Bembix rostrata

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Bembix rostrata
Bembix fg01.jpg
Scientific classification e
Kingdom: Animalia
Phylum: Arthropoda
Class: Insecta
Order: Hymenoptera
Family: Crabronidae
Genus: Bembix
Species: B. rostrata
Binomial name
Bembix rostrata
(Linnaeus, 1758)
Synonyms[1]
  • Apis rostrata Linnaeus, 1758
  • Bembex dissecta Dahlbom, 1845
  • Bembex gallica Mocsáry, 1883
  • Bembex paradoxa Giner Marí, 1943
  • Bembex rostrata (Linnaeus, 1758)
  • Bembex tarsata (Giner Marí, 1943)
  • Bembex vidua Lepeletier 1845
  • Epibembex rostrata (Linnaeus, 1758)
  • Vespa armata Sulzer, 1776

Bembix rostrata is a protected species of sand wasp native to Central Europe. The genus Bembix - of which B. rostrata is among the most distinctive species - has over 340 species worldwide and is found mostly in warm regions with open, sandy soils; Australia and Africa have a particularly rich variety of species.

Distribution[edit]

B. rostrata ranges in distribution from Europe and the Mediterranean to Central Asia, and as far north as Denmark and Sweden.

Characteristics[edit]

B. rostrata displays distinctive behaviour in front of its nest, digging its burrows with fast, synchronised movements of its forelegs. In addition, the insect can turn very rapidly about its own axis, the flapping of its wings as it does this producing a buzzing sound reminiscent of a gyroscope. Its size (15–24 mm), striking yellow and black-striped abdomen and the labrum, extended into a narrow beak, are distinctive features.

Behaviour[edit]

B. rostrata forms colonies between a dozen and several hundred insects, where the females each construct a tube up to 20 cm long containing a single brood cell. This is stocked with dozens of insects, predominantly large flies (Tabanidae, Syrphidae), which provide the larva with food for its two-week development to the imago stage. The female carefully re-seals the nest tube after each feeding. Because of this intensive maternal care, a female can raise at most only eight larvae during the high summer. B. rostata is very faithful to its nest sites, often nesting in the same places year-on-year, even if these change over time and alternative habitats are available.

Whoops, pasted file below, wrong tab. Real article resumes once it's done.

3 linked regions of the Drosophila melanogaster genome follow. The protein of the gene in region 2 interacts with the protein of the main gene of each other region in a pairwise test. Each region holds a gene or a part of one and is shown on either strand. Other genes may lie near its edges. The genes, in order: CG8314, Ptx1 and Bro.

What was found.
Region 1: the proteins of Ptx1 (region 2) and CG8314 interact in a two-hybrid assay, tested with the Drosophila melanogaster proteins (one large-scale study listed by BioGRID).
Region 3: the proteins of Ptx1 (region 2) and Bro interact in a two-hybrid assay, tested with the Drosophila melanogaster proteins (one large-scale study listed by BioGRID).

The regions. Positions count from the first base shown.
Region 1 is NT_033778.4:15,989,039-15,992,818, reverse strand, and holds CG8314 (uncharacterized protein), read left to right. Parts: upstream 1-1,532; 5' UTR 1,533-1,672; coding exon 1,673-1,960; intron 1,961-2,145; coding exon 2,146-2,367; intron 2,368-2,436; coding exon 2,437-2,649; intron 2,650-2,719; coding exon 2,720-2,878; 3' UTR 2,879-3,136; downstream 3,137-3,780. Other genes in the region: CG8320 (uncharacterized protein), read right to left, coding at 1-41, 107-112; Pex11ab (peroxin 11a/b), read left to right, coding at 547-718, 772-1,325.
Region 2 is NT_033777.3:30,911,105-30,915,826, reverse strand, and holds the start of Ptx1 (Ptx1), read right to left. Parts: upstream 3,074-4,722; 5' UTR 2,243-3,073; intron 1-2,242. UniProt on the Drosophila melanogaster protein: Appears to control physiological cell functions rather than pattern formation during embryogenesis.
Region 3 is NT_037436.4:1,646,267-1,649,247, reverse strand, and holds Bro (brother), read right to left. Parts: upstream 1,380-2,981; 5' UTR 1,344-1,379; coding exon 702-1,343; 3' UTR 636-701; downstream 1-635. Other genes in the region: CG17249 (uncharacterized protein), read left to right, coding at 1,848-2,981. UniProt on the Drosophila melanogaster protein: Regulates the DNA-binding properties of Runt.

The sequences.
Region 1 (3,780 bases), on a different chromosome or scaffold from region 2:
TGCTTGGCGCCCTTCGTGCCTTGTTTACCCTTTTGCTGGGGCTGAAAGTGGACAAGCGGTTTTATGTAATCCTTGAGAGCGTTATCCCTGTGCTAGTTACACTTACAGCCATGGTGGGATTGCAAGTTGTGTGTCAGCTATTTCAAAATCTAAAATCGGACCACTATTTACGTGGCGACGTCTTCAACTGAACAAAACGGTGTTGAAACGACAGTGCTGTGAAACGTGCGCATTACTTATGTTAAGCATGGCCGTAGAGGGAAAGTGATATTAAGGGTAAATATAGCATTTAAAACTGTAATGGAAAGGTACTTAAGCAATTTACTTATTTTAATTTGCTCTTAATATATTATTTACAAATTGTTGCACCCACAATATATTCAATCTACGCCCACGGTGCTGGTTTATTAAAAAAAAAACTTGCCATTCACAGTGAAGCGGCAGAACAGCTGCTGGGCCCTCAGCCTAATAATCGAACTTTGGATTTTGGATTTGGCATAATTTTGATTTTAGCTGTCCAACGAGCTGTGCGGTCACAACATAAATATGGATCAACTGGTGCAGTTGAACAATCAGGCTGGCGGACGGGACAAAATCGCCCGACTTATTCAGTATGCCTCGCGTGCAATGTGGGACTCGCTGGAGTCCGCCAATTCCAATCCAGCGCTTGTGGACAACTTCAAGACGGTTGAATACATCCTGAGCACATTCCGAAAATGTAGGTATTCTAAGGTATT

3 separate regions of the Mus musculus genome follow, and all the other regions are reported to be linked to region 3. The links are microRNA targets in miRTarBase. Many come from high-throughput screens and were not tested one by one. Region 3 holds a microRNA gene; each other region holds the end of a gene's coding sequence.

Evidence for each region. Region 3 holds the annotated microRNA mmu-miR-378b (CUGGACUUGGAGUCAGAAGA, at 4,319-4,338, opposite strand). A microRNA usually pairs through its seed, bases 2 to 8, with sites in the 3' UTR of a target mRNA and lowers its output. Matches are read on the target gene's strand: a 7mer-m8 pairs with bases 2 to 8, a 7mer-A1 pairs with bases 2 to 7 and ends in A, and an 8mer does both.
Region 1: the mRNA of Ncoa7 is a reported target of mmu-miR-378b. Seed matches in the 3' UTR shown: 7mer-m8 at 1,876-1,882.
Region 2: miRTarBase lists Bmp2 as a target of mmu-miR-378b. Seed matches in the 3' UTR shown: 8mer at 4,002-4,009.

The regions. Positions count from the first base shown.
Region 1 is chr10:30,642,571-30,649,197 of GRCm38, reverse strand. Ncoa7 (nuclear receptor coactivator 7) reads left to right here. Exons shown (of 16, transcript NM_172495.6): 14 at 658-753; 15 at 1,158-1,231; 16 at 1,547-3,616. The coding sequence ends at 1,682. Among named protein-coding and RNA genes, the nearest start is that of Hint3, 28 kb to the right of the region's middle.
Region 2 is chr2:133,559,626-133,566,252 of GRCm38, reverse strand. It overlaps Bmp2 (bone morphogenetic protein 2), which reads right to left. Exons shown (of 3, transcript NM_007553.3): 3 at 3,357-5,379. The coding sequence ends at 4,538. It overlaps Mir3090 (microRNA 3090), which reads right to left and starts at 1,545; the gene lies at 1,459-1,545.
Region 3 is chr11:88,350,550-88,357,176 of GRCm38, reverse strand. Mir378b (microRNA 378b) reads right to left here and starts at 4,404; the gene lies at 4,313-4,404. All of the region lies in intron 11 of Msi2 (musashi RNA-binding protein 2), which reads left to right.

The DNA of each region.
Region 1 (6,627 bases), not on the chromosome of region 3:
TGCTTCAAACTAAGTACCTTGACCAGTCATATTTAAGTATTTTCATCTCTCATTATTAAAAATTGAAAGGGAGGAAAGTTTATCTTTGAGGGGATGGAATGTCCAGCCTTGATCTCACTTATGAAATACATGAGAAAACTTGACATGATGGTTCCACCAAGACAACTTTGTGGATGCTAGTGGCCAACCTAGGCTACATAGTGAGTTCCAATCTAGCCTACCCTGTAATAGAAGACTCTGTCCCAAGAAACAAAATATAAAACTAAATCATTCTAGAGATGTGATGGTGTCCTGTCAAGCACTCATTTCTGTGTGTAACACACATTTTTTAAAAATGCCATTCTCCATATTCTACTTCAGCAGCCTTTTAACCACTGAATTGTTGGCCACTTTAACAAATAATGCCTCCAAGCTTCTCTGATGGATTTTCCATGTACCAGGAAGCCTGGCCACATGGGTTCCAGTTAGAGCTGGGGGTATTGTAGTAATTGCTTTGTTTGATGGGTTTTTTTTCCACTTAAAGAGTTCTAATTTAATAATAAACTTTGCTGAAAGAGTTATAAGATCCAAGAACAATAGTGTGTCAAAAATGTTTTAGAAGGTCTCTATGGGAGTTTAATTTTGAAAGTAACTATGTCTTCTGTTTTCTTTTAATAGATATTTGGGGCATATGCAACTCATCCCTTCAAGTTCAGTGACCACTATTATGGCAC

The species has become rare due to loss of large open-sand surfaces in warm areas, such as in the sand dunes of the upper Rhine Graben. It is also the host for several parasitoids in families such as Bombyliidae, Conopidae, and Mutillidae. A cuckoo wasp which specialises in B. rostrata is Parnopes grandior.

The behaviour of B. rostrata led the famous naturalist Jean-Henri Fabre to conduct intensive studies of the species.

A sand dune near Darmstadt, in the Rhine Graben: open sandy areas like this are the typical habitat for B. rostrata.

References[edit]

  1. ^ "Bembix rostrata (Linnaeus, 1758) (accepted name)". Catalog of Life. Retrieved 17 May 2017. 
  • Evans, H. E. (1957). Studies on the comparative ethology of digger wasps of the genus Bembix. Ithaca: Comstock. p. 248 pp. 
  • Guichard, K. M. (1989). "The genus Bembix (Hymenoptera: Sphecidae) in Arabia". Fauna of Saudi Arabia. 10: 134–151. 
  • Hemmingson, A. M. & Nielson, E. T. (1925). "Über die Lebensinstinkte der dänischen Bembix rostrata L.". Entomologiske Meddelelser (in German). 16: 14–127. 
  • Larsson, F. K. (1986). Increased nest density of the digger wasp Bembix rostrata as a response to parasites and predators (Hymenoptera: Sphecidae), Entomol. Gener. 12:71-75.[1]
  • Larsson, F. K. (1990). Female body size relationships with fecundity and egg size in two solitary species of fossorial Hymenoptera (Colletidae and Sphecidae). Entomol. Gener. 15:167-171.[2]
  • Larsson, F. K. (1991). Some take it cool, some like it hot — A comparative study of male mate searching tactics in two species of hymenoptera (Colletidae and Sphecidae). J. Therm. Biol. 16:45-51.[3]
  • Larsson, F. K. & Tengö J. (1989). It is not always good to be large; some female fitness components in a temperate digger wasp, Bembix rostrata (Hymenoptera: Sphecidae) J Kansas Entomol Soc. 62:490–495.[4]

External links[edit]